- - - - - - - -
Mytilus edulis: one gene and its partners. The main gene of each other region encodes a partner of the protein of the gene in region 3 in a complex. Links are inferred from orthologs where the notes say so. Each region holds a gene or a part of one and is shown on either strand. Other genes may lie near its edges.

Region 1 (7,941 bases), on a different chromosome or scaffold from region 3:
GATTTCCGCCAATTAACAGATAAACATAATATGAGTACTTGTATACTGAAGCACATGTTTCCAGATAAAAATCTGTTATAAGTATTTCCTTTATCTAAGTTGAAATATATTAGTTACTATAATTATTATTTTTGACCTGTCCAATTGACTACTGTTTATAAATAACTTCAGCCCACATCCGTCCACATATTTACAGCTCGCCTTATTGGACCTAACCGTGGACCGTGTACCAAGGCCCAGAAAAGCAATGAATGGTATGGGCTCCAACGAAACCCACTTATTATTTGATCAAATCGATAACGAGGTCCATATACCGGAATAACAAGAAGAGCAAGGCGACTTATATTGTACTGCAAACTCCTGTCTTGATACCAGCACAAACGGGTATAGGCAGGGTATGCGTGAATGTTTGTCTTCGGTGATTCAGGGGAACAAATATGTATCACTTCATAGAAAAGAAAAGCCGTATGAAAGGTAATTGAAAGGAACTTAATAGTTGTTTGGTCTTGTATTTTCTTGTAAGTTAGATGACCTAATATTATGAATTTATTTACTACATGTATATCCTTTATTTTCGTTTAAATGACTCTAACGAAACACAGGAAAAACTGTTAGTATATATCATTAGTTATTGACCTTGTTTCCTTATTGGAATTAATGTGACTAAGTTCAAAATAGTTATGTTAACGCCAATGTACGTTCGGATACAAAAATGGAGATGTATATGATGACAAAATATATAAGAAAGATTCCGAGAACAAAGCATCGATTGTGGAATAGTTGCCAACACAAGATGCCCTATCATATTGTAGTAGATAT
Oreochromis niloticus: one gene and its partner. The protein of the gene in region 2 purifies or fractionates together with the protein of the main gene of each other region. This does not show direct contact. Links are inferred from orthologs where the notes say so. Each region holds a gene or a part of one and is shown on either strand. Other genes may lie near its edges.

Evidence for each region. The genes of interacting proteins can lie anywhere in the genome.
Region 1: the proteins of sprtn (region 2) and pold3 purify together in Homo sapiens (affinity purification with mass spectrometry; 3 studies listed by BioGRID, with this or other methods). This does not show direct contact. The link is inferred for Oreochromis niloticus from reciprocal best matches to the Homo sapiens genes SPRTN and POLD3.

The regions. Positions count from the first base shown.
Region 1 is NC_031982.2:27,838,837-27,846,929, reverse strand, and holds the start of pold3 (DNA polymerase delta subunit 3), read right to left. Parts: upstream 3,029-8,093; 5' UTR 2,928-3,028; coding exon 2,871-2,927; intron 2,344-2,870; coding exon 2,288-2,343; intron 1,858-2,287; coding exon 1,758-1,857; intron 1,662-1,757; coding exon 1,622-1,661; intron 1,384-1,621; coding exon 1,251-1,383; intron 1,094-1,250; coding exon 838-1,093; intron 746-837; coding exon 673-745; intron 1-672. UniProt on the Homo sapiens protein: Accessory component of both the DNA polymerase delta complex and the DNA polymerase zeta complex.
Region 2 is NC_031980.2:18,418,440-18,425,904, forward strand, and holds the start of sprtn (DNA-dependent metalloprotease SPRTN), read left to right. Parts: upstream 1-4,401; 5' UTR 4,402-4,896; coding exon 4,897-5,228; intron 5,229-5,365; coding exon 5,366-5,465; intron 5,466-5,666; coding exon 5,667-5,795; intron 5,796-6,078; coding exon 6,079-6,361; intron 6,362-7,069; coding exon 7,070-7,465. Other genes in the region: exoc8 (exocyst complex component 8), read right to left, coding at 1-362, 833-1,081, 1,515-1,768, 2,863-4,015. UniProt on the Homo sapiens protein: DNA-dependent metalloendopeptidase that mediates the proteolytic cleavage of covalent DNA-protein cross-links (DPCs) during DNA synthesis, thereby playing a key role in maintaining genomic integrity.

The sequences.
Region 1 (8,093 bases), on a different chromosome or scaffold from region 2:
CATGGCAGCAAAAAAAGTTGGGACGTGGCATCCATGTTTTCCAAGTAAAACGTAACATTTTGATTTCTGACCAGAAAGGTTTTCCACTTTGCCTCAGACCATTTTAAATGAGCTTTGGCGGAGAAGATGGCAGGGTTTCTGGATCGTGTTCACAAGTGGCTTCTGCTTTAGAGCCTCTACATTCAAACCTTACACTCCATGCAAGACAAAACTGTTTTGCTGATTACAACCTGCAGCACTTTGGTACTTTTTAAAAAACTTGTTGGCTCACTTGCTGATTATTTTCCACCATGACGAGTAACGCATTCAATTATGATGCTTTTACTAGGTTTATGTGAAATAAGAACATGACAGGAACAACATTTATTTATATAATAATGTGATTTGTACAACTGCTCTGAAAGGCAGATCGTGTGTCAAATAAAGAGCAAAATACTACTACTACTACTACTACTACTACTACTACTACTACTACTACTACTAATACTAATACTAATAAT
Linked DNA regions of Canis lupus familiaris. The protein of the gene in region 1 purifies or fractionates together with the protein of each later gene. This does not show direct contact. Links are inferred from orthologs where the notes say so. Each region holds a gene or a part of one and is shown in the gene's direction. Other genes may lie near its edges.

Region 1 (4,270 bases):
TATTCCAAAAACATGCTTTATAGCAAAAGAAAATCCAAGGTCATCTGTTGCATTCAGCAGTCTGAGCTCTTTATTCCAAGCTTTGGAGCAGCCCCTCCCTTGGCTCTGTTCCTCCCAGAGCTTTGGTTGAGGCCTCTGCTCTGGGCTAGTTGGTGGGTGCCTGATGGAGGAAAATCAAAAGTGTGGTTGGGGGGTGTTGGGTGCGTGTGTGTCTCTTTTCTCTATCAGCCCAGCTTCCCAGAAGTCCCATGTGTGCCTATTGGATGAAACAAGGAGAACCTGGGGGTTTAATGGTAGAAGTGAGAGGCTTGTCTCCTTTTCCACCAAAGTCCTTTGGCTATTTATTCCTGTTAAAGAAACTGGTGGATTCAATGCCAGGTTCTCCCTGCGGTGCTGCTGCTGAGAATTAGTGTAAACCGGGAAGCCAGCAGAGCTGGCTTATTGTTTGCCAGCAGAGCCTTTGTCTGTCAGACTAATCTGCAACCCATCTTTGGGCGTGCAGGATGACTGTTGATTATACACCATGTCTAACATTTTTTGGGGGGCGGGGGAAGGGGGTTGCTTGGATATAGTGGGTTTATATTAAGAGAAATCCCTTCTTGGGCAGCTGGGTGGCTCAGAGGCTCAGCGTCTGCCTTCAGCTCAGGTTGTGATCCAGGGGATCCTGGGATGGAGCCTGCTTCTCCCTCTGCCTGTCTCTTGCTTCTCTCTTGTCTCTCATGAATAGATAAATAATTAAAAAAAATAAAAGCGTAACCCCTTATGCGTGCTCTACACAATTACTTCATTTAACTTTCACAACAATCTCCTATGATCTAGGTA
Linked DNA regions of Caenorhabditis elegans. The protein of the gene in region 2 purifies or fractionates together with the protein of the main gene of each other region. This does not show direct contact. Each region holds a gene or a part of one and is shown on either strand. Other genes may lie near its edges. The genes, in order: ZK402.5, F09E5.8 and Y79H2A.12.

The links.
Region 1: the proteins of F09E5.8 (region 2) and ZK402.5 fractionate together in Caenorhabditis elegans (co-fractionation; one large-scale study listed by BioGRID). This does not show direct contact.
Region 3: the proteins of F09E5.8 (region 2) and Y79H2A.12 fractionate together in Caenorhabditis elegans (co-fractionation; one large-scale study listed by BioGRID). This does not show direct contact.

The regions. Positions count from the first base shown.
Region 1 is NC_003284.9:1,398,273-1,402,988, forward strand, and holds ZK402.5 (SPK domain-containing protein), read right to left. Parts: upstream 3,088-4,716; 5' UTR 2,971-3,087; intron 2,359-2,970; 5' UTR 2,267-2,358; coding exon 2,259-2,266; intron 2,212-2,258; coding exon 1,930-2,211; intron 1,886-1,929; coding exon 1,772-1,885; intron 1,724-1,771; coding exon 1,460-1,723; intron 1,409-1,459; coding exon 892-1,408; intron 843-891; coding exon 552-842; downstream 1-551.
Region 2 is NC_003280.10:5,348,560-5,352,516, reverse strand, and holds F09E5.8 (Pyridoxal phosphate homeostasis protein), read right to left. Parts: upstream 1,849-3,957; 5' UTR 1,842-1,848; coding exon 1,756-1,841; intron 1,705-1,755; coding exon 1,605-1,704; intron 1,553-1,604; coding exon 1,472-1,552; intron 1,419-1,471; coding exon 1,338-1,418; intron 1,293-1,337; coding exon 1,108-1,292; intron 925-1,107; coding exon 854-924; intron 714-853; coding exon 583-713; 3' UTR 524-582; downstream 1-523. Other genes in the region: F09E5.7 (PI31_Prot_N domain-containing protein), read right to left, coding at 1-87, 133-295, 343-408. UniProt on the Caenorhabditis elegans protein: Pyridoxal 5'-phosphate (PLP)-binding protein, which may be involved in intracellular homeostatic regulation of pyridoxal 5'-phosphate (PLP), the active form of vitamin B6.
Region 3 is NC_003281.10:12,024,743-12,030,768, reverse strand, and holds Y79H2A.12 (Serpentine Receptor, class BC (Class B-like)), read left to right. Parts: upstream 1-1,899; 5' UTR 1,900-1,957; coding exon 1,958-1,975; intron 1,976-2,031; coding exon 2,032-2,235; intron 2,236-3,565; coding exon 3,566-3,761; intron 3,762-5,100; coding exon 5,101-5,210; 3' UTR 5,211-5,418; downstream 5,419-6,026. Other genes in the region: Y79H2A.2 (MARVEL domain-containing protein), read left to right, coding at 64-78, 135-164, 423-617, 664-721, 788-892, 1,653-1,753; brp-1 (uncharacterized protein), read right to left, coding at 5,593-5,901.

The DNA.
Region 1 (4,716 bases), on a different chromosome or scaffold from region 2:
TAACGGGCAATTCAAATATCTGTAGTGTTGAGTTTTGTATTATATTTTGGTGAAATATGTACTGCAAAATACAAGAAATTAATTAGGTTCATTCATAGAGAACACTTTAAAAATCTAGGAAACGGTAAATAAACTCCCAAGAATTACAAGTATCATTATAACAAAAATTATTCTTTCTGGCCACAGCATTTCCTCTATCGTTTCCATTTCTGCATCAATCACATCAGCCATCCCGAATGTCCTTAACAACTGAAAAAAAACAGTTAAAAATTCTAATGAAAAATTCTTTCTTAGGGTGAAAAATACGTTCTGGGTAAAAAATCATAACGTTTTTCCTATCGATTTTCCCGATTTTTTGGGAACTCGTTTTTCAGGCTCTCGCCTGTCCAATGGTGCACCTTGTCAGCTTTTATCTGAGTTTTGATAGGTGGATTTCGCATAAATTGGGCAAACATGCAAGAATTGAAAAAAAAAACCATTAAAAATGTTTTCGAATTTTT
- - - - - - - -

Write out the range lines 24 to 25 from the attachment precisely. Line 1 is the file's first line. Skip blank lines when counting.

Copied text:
The DNA.
Region 1 (4,716 bases), on a different chromosome or scaffold from region 2: